Health food-heavy fast-casual counter Dirt has permanently closed, leaving one less chain for vegan and gluten-free fanatics in Arlington.
The small chain out of Miami opened its first location outside of Southern Florida at the new Ballston Exchange development (4121 Wilson Boulevard) in April. Eater confirmed the restaurant permanently closed in late January. ARLnow first hinted at a possible closure.
“I can’t say much about it but I’m pretty sure they were doing a good business here. I have been told that all the DIRT restaurants have closed,” Ballston BID CEO Tina Leone told Eater in an email. Soon thereafter, Miami restaurants in South Beach and Brickell suddenly shuttered, according to the Miami Herald.
Ownership did not respond to multiple requests for comment. Dirt co-founder and partner Jeff Latulippe stepped down last fall to “focus on the next chapter for him and his family,” among other reasons, according to the Herald. The newspaper reports that employees were informed of the closures in a late-night text message from the regional director of operations that directed them to operate restaurants until they ran out of products.
Dirt aimed to appease all types of dietary restrictions across a ridiculously long menu of all-day breakfast dishes, toasts, salads, bowls, plates, smoothies, juices, pastries, coffees, and teas. Lots of food fads were also in the mix, like matcha protein pancakes and non-dairy “mylkshakes” made with plant milks and vegan ice cream.
Eater confirmed that at least three local purveyors listed on the menu (Pluma Bakery, Ice Cream Jubilee, and Little Wild Things) hadn’t been sourcing to Dirt for a few months. A Miami employee told Eater that Dirt was originally hoping to expand to Dupont Circle this summer.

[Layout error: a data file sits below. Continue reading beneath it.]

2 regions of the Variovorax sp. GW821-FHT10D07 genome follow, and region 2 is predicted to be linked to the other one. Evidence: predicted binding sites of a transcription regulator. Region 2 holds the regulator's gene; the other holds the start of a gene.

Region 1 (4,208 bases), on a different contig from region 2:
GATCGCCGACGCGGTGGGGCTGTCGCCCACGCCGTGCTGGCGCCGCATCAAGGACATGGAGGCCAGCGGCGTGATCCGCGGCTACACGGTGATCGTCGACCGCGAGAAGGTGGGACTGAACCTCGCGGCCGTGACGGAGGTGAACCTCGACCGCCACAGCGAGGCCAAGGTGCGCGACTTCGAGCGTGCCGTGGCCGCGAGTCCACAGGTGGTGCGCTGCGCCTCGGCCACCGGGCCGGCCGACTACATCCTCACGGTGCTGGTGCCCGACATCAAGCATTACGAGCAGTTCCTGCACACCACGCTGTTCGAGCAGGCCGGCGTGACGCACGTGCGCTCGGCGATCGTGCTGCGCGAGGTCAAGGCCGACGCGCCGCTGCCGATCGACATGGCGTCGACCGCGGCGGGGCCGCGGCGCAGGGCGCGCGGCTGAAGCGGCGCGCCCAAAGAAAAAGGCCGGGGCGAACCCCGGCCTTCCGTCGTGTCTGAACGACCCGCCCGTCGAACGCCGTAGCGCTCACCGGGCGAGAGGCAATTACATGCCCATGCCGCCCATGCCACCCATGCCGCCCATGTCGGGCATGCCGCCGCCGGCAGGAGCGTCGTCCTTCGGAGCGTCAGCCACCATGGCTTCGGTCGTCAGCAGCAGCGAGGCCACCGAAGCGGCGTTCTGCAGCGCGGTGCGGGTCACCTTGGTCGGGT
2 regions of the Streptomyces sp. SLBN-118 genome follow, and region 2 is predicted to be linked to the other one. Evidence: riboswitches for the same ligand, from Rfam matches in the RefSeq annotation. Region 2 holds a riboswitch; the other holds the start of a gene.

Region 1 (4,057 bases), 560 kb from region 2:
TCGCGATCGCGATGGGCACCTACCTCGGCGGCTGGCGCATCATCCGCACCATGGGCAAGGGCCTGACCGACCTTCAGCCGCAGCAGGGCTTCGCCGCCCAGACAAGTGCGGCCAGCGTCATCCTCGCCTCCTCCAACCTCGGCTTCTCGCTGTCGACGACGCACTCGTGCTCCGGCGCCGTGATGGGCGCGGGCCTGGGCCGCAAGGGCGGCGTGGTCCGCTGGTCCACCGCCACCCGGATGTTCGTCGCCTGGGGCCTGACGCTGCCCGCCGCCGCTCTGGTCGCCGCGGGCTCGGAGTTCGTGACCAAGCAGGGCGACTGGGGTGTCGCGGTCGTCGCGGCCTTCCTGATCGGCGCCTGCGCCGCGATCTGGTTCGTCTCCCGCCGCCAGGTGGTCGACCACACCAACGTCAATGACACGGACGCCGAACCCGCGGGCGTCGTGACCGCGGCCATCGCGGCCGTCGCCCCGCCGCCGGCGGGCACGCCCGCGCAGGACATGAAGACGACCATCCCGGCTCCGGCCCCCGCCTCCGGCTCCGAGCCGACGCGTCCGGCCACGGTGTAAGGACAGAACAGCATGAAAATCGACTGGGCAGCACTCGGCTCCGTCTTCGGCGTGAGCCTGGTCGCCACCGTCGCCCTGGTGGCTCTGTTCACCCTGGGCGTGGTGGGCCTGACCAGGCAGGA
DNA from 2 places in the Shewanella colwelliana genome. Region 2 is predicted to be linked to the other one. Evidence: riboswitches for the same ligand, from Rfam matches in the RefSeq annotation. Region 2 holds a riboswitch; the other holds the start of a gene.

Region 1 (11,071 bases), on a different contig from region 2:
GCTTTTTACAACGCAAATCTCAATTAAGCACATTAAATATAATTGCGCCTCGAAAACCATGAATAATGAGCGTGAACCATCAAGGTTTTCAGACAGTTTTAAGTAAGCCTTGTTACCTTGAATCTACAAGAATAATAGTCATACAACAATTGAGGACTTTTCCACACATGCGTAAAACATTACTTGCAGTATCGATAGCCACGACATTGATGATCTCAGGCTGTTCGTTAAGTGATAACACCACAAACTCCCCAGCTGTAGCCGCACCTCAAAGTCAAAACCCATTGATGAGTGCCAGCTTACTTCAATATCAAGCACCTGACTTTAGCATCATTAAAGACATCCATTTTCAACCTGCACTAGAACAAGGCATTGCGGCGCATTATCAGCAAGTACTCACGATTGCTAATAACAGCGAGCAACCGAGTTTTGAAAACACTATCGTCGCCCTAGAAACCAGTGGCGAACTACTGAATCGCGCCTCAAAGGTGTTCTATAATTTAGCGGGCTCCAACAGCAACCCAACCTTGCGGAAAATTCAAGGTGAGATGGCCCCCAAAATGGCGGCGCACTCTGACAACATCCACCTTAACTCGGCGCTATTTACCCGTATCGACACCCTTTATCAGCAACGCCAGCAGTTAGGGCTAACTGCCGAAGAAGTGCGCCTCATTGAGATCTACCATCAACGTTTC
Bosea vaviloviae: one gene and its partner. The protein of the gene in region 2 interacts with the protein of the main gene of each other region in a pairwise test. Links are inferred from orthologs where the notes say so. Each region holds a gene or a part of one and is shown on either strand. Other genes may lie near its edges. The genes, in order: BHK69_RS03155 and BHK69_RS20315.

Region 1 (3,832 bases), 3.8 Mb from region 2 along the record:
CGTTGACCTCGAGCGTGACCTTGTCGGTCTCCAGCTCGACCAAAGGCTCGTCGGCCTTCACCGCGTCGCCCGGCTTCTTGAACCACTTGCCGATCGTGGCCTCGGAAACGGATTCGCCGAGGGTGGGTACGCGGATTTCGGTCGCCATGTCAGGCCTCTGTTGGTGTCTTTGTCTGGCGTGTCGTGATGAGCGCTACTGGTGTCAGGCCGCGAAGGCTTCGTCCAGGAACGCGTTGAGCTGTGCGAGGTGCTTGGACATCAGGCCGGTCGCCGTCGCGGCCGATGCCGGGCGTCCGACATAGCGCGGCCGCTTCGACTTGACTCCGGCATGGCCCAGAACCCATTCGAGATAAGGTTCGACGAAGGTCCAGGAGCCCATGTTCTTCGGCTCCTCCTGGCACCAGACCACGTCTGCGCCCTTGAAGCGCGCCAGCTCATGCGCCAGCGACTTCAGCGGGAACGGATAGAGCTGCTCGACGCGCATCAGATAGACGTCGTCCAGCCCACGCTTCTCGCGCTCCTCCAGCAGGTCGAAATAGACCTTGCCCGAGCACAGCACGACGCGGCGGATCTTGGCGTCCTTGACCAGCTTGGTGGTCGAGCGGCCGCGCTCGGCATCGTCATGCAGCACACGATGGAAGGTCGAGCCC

A flurry of homegrown partners helped fill out the opening menu in Ballston. There were bagels from Park View’s Call Your Mother; vegan pastries from Doron Petersan’s Sticky Fingers and Fare Well, and coffee from roasters at Grace Street and Alchemist. Local cider and beer hailed from Anxo, Port City, and 3 Stars breweries.
Dirt won over its hometown fans soon after its 2005 debut. The Miami New Times crowned it the best inexpensive restaurant in town. Eater Miami maps featured it for healthy yet delicious dishes and Miami’s best açaí bowls.
Despite showing signs of promise, the import experienced some bad luck in Ballston from the start. Weeks after opening, a can of cooking spray caught fire and exploded in the kitchen, sending a rush of flames through the kitchen and into the dining area at the height of lunch rush.
- Dirt restaurant in Ballston closes [WTOP]
- This Miami Beach healthy dining spot closed so abruptly that diners were turned away [M]
- ‘Fireball’ From Kitchen Injures 4 at Trendy Ballston Health Food Spot [EDC]
- Ballston’s Healthy Import From Miami Beefs Up Its Menu With D.C. Brands [EDC]
- Miami-based Dirt Will Try to Feed Every Single Food Tribe in Ballston [EDC]
- Healthy Scratch: Quick End for ‘Dirt’ Eatery? [ArlNow]